The headlands are the highest, driest, and least vulnerable of coastal edge typologies. They are characterized by large, linear ocean frontage areas, small communities with well-formed urban cores, access to public transportation, and a network of coastal lakes. Although headland communities offer the potential for less vulnerable, higher density development, they also struggle with water management challenges, a relative absence of ecological resilience, and socially vulnerable populations. The Headlands project introduces a series of layered strategies with integrated social and ecological components to address these challenges.
The case study is Asbury Park, a community known for its diverse cultural history, its memorable and iconic beach, and its series of significant coastal lakes. Today, Asbury Park’s boardwalk, streets, and coastal lakes share a common trait: each exists merely as infrastructure with hard edges, rather than as healthy ecosystems. To address the complexity of the community, our approach integrates three design projects to provide protection from the ocean, create inland protection from improvements to coastal lakes and streets, and connect the beach to the community. A new hybrid boardwalk-dune infrastructure along the oceanfront honors the social function of the boardwalk while redesigning it to create dunes within its edges that can protect the development behind it. Softening of the coastal lake edges helps to increase stormwater management function, ecological habitat, and recreation activities. The creation of green,hyper-absorbent streets cleans and manages stormwater through the community as it flows to the coastal lakes.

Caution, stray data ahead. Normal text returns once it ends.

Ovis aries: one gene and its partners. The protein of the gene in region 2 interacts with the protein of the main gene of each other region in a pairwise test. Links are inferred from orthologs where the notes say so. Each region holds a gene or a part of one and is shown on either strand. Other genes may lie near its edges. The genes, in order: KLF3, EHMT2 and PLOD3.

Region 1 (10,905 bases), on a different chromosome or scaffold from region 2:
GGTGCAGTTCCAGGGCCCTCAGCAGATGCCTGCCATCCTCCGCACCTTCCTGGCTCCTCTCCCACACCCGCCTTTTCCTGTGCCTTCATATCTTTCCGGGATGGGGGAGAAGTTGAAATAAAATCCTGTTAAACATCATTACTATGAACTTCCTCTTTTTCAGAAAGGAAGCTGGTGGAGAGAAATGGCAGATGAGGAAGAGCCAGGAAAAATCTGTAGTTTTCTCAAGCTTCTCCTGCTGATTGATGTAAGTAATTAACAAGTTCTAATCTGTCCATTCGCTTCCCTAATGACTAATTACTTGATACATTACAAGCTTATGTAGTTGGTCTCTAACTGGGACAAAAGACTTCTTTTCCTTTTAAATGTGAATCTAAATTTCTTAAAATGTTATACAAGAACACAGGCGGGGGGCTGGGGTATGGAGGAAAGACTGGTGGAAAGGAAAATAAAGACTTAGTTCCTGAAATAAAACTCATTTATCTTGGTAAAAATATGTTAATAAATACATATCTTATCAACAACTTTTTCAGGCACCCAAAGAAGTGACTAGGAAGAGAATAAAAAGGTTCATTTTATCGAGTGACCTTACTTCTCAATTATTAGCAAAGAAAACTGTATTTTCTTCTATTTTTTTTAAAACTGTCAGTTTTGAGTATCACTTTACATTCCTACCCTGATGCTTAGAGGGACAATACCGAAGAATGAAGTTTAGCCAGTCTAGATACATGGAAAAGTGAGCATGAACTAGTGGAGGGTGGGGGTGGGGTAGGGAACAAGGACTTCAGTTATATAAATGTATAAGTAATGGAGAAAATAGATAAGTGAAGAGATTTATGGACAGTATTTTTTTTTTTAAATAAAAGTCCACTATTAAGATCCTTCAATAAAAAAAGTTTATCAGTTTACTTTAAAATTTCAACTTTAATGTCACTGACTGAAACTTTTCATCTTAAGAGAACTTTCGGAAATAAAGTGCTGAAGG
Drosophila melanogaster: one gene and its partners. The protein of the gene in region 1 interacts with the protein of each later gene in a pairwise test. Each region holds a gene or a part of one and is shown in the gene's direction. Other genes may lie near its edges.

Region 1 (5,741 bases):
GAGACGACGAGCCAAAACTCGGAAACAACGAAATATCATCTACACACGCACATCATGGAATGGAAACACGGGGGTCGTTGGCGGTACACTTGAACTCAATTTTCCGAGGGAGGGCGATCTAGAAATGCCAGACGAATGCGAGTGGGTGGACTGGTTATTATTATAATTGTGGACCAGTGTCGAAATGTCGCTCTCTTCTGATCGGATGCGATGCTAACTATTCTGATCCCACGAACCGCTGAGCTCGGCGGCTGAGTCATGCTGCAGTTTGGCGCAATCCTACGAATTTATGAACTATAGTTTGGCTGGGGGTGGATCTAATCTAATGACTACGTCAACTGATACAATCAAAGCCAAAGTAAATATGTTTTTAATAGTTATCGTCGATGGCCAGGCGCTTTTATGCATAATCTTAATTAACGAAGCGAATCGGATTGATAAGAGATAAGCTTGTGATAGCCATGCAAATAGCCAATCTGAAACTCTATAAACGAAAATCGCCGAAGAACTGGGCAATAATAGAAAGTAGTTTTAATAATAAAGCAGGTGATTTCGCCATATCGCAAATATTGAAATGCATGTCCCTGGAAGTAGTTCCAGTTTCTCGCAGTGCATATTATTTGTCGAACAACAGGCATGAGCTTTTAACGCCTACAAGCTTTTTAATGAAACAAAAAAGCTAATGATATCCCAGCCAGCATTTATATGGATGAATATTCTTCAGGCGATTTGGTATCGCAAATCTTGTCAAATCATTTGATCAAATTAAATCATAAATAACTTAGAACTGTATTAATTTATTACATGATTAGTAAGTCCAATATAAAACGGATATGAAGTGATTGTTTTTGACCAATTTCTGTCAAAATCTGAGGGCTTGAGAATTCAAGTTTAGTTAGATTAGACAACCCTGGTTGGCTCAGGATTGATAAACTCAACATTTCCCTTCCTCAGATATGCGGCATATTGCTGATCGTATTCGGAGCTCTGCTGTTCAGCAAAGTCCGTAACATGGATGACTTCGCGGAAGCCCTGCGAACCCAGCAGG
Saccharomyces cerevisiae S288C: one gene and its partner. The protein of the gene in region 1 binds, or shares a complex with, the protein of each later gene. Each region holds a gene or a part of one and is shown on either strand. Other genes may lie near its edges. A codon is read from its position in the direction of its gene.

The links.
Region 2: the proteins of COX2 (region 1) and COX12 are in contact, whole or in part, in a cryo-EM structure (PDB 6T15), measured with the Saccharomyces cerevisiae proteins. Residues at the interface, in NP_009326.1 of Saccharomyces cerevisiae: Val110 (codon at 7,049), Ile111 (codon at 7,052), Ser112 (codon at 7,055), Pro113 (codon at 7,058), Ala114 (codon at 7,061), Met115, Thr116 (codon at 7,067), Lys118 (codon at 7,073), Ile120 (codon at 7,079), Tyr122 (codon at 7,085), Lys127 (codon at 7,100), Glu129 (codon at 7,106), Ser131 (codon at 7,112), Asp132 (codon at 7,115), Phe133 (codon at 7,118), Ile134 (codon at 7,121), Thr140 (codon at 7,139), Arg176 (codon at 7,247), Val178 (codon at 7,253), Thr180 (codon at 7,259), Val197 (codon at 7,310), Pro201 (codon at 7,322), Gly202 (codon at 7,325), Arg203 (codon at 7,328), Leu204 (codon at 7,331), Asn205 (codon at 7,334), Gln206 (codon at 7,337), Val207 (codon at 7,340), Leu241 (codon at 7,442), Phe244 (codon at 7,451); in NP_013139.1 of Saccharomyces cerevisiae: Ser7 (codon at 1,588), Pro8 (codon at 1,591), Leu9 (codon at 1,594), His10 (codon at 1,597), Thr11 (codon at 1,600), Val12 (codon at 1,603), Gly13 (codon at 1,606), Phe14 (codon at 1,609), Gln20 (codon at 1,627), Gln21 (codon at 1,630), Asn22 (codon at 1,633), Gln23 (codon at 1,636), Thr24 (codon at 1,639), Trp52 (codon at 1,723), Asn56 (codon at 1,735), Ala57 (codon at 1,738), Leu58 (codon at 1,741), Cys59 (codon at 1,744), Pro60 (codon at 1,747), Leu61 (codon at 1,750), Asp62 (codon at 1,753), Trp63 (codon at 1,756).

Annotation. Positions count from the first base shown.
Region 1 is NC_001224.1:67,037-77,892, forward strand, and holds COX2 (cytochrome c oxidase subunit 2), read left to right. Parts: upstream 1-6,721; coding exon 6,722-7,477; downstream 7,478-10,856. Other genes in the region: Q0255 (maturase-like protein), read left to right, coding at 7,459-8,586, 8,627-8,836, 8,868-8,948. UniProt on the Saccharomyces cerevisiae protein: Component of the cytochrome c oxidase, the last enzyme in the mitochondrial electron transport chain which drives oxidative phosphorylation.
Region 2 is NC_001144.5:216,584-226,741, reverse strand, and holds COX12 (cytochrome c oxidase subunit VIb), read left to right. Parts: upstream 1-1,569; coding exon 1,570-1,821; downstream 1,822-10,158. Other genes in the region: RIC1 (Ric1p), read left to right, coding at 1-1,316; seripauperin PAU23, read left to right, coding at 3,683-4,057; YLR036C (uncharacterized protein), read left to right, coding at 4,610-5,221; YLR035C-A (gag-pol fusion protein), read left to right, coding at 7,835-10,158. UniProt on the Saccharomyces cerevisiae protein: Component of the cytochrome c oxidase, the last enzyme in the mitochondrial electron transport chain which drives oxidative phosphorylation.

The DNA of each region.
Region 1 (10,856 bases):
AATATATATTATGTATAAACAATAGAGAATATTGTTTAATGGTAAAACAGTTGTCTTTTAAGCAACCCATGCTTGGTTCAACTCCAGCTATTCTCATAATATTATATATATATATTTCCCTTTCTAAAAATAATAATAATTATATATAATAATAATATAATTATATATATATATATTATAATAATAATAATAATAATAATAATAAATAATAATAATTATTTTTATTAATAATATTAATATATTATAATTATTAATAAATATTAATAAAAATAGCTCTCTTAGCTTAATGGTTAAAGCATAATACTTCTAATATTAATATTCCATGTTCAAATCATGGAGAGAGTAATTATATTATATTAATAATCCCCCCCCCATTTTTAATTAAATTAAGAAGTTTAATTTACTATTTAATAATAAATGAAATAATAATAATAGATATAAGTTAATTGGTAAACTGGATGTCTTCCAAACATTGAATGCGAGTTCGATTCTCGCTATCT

The boardwalk, as a case study, offers an opportunity to rethink the existing beach edge that today is a relative monoculture. A more organic boardwalk form and topography can create a new relationship to beachside development and promote an ecologically healthier landscape. The design of the boardwalk expands social interaction through the creation of seating, steps, and intimate edges while providing a new shape to capture sand and form dunes over time, creating protection and habitat area for beach wildlife.
Two different boardwalk conditions are explored – the civic core and the experimental zone. The civic core boardwalk enables the preservation of Asbury Park’s open bathing beach. At the same time, new terraces along its edge introduce a higher level of surge protection, more social space, and areas of extensive beach grass planting. The experimental zone exists north of the convention center and south of the casino. Wide expanses of beach and the absence of an existing boardwalk allow for implementing experimental dune/habitat creation strategies. The scale of dune creation in these areas will enable the protection of the wastewater treatment facility and help create a new park space that links to Deal Lake. The area between the boardwalk and water includes a series of sacrificial forming dunes, tidal pools, and a primary dune. The boardwalk form in both conditions takes its design cues from the existing boardwalk’s unique wooden herringbone pattern and the wooden sand fences that are used to structure dunes.